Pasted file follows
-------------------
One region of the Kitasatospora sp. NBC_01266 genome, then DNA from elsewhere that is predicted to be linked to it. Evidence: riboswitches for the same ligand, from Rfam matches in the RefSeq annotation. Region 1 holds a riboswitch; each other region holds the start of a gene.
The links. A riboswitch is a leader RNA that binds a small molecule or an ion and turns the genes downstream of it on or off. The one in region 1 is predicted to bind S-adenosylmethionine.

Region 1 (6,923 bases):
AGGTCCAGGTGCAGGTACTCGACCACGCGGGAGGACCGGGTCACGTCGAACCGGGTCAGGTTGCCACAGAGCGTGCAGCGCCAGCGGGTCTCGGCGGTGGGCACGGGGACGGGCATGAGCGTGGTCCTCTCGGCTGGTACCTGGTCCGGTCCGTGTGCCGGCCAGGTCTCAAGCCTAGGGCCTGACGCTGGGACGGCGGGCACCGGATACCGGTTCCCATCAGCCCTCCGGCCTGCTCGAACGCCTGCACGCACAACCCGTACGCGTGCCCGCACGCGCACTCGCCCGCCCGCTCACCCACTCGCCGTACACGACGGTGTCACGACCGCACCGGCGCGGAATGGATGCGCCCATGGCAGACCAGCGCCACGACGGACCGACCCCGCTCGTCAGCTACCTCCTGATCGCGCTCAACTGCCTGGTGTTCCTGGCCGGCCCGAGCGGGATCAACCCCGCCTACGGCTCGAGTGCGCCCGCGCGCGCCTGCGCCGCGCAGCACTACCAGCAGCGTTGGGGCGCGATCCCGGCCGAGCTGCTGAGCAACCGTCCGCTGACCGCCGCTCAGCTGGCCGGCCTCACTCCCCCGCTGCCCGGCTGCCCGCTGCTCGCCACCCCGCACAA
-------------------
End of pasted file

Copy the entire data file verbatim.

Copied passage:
One region of the Kitasatospora sp. NBC_01266 genome, then DNA from elsewhere that is predicted to be linked to it. Evidence: riboswitches for the same ligand, from Rfam matches in the RefSeq annotation. Region 1 holds a riboswitch; each other region holds the start of a gene.
The links. A riboswitch is a leader RNA that binds a small molecule or an ion and turns the genes downstream of it on or off. The one in region 1 is predicted to bind S-adenosylmethionine.

Region 1 (6,923 bases):
AGGTCCAGGTGCAGGTACTCGACCACGCGGGAGGACCGGGTCACGTCGAACCGGGTCAGGTTGCCACAGAGCGTGCAGCGCCAGCGGGTCTCGGCGGTGGGCACGGGGACGGGCATGAGCGTGGTCCTCTCGGCTGGTACCTGGTCCGGTCCGTGTGCCGGCCAGGTCTCAAGCCTAGGGCCTGACGCTGGGACGGCGGGCACCGGATACCGGTTCCCATCAGCCCTCCGGCCTGCTCGAACGCCTGCACGCACAACCCGTACGCGTGCCCGCACGCGCACTCGCCCGCCCGCTCACCCACTCGCCGTACACGACGGTGTCACGACCGCACCGGCGCGGAATGGATGCGCCCATGGCAGACCAGCGCCACGACGGACCGACCCCGCTCGTCAGCTACCTCCTGATCGCGCTCAACTGCCTGGTGTTCCTGGCCGGCCCGAGCGGGATCAACCCCGCCTACGGCTCGAGTGCGCCCGCGCGCGCCTGCGCCGCGCAGCACTACCAGCAGCGTTGGGGCGCGATCCCGGCCGAGCTGCTGAGCAACCGTCCGCTGACCGCCGCTCAGCTGGCCGGCCTCACTCCCCCGCTGCCCGGCTGCCCGCTGCTCGCCACCCCGCACAA